Severance and the Prisoner of Tomorrow
Sunday, July 10, 2022
Comments: 1 (latest 3 days later)
Tagged: severance, tv, be seeing you, television, the prisoner
I normally avoid subscription TV, but my new phone came with three months of free Apple-watching, so I watched Severance. Also Fraggle Rock and Foundation. But Severance is the one to talk about.
(Big ol' SPOILERS for Severance, if that wasn't clear. Read this post after you've finished watching the first season.)
It doesn't take a lot of digging to connect Severance to The Prisoner. If the paranoia, surveillance, off-key horror of daily minutiae, and aseptic surrealism didn't tip you off, you probably caught Helly's last line in the last episode: "We're prisoners--"
Come to think of it, isn't that also the point of the red pajamas in the opening credits? It must be a prison jumpsuit. Just realized that.
But I think there's more to this than a few in-jokes. Severance is aesthetically a tribute to The Prisoner (1967), but it's thematically a reboot-done-right of the 2009 remake miniseries, also called The Prisoner.
The 2009 show wasn't a success, despite Jim Caviezel and Ian McKellen. I wrote about it at the time. My conclusion was that McKellen was magnificent, Caviezel did a great job, the underlying cinematological gimmick was laser-gaze brilliant; but it wasn't The Prisoner. It wasn't memorable either. The 1967 show has a loyal and enduring fandom; the 2009 show vanished without a cultural ripple.
This is a bit of a pity. The 2009 show really did try to reconstruct the themes of the original for the (then-) modern era. Rather than the faceless manipulative forces of the Cold War nation-powers, we had the faceless manipulative forces of corporate America. Number Six has resigned from some kind of corporate data analyst job. It was the right approach; it just didn't do anything convincing with it.
Now Severance picks up the same theme -- with one new insight which pulls it all together. Your opponent, the new Number Two, isn't the Handler or the Boss. He's you. The modern dystopia of employment, after all, is the prison that you check yourself into every morning. The question hanging over your head is: "Why DON'T you resign?" What's stopping you? You are, Number Six!
Severance literalizes this and runs with it. That's what makes the show compelling as hell. The creepy white corridors and the goats and the waffle thing are the set dressing, and they're great, but they're not the show. The show is that, no matter how much you like your job, you're of two minds about it.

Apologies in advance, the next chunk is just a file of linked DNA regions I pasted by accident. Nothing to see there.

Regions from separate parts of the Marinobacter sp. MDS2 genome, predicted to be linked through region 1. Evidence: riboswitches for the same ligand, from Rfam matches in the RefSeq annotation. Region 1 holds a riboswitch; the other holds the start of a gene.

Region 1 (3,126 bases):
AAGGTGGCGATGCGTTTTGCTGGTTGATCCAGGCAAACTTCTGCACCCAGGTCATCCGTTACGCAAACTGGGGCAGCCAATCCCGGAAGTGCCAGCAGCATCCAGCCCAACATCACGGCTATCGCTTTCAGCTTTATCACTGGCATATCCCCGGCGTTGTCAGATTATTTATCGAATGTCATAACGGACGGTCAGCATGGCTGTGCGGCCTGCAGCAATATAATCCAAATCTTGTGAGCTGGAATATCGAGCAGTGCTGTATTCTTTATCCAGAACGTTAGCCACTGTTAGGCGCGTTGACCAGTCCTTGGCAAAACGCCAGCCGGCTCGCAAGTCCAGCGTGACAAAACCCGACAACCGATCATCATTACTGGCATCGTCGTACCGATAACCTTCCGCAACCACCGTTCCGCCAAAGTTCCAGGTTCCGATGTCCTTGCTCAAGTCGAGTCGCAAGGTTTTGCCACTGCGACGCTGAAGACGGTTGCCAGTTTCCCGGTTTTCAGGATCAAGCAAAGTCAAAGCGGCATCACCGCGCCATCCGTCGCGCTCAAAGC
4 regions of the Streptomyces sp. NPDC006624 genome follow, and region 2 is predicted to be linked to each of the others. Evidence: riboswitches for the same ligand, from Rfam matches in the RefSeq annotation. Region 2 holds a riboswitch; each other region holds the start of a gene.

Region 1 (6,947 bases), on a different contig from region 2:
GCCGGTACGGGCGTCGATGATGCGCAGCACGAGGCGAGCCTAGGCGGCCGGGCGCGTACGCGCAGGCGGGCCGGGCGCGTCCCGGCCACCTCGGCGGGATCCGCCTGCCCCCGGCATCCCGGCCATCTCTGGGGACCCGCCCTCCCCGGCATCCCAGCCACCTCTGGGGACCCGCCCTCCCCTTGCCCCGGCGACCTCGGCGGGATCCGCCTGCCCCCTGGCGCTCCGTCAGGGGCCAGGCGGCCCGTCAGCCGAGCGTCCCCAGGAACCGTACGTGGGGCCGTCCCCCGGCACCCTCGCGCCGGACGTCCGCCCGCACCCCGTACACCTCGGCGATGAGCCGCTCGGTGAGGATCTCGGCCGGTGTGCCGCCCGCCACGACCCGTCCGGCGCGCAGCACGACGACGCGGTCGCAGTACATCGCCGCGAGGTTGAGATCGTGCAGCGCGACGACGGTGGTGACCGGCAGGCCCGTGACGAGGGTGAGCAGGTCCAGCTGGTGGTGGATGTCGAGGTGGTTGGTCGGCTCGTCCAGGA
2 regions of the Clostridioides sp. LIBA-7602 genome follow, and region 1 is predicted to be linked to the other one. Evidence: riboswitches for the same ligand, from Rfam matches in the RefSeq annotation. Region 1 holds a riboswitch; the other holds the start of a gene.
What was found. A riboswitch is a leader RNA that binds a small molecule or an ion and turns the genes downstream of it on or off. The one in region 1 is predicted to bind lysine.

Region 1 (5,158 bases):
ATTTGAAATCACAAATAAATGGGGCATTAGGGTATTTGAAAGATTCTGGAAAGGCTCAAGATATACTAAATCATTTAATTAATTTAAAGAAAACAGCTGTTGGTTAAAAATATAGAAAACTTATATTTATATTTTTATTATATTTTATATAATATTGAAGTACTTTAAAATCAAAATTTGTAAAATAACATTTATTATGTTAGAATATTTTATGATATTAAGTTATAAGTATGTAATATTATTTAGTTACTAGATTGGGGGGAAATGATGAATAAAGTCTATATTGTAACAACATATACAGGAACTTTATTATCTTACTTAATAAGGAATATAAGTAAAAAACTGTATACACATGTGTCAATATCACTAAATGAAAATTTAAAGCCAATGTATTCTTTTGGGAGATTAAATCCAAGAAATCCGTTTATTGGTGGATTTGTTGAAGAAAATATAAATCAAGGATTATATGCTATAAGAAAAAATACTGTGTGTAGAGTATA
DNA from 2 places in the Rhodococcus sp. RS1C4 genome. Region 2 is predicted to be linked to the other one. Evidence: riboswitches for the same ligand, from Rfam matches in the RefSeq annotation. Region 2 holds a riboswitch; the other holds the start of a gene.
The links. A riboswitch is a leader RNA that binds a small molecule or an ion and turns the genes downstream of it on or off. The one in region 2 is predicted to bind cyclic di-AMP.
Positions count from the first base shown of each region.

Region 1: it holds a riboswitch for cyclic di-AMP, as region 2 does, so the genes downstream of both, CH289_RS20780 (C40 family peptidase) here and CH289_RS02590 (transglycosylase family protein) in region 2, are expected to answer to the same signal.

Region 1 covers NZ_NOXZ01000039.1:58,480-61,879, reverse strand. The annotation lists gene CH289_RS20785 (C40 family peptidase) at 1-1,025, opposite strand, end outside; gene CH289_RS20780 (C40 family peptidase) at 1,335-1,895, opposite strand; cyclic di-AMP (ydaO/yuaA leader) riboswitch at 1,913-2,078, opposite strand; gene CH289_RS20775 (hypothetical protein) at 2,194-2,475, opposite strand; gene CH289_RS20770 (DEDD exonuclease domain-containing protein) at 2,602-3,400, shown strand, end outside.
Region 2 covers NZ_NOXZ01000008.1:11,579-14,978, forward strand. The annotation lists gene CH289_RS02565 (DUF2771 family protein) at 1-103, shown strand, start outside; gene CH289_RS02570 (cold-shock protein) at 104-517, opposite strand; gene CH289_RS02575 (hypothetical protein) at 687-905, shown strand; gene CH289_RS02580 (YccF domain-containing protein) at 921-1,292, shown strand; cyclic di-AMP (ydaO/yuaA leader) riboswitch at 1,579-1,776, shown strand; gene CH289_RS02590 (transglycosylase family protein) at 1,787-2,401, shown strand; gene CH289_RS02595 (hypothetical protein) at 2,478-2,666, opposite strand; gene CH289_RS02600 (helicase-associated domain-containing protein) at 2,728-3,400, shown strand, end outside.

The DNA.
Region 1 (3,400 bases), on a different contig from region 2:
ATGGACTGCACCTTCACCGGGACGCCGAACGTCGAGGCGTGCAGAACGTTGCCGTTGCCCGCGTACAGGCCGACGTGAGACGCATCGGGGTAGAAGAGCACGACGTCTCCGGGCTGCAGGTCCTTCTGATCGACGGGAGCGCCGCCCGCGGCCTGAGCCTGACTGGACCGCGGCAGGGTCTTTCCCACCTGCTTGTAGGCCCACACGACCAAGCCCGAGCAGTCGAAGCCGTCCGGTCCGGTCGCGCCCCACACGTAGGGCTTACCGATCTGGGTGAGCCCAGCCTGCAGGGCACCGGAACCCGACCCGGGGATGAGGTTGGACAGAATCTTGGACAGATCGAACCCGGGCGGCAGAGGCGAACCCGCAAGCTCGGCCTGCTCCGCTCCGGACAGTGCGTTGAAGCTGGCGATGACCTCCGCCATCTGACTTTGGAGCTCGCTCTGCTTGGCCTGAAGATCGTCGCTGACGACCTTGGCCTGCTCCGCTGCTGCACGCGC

This still isn't The Prisoner. The original show gave us the solitary purity of perfect paranoia. Who do I trust? Nobody. Every relationship in Number Six's world is a trap and a betrayal. He only triumphs when he plays others better than they play him.
Severance doesn't go there. Oh, Cobel is a faceless enigma and Milchick is a creepily smiling one. Nobody trusts them, nor Graner or the Board or (whoops) Miss Casey. But the good faith of the MDR team is not really in question. The four protagonists are on the same side. And then the middle arc of the season demonstrates the same about Optics and Design. Lumon wants the teams to be hostile and suspicious of each other, but we know that Irving and Burt's love is pure. (Turturro and Walken are the big names of the cast, and their scenes together show why.)
This is another point that the 2009 Prisoner missed, although I didn't realize it at the time. If the Village is your job, then the Village must admit the possibility of solidarity. We can't trust ourselves but we can trust each other, if we can only realize that.
This is not to say that Severance is perfect. (The Prisoner was perfect.) I think Severance fails to balance the early Village-esque everything-is-weird episodes with the "final" reveal. We spend too much time on the goats and the finger-traps and the scary number screens. Why are Mark's outie friends all flaming weirdos? Why is Cobel spying on his sister? Why is security so ostentatiously bad? It's great setup, but when we get around to the last episode, the only answer on order is "Lumon wants to stress-test the severance procedure." Which means it's all flummery and busywork; it doesn't mean anything. (Except for the specific test of throwing Mark and Miss Casey together.)
It's a fun ride, but it's a bit disappointing when you look back on it. The Prisoner was full of surrealistic theater, but you could fit it into a pattern: everything was intended to wind up Number Six. Everything was an assault on his integrity. Confusion and disorientation were par for the course. I don't think Severance sells its pattern. It's just weird because the audience likes that kind of thing.
(Note how nobody breaks character, not even behind the scenes, until the gala in the last episode. Cobel is a true believer even when it's just Milchick in the room. The Board talks through a mouthpiece, why? Because it was a good gag in Counterpart? None of this has anything to do with severance or Lumon's ostensible goals. And yes, they've got a second season to pull in some of the loose threads, but as it stands I'm not really convinced.)
Anyway, waffling aside, Severance is a good show. Recommended. And I'm happy to see Patrick McGoohan's this-man-is-an-Island isolation disappear with the 20th century. We need more than that to survive today.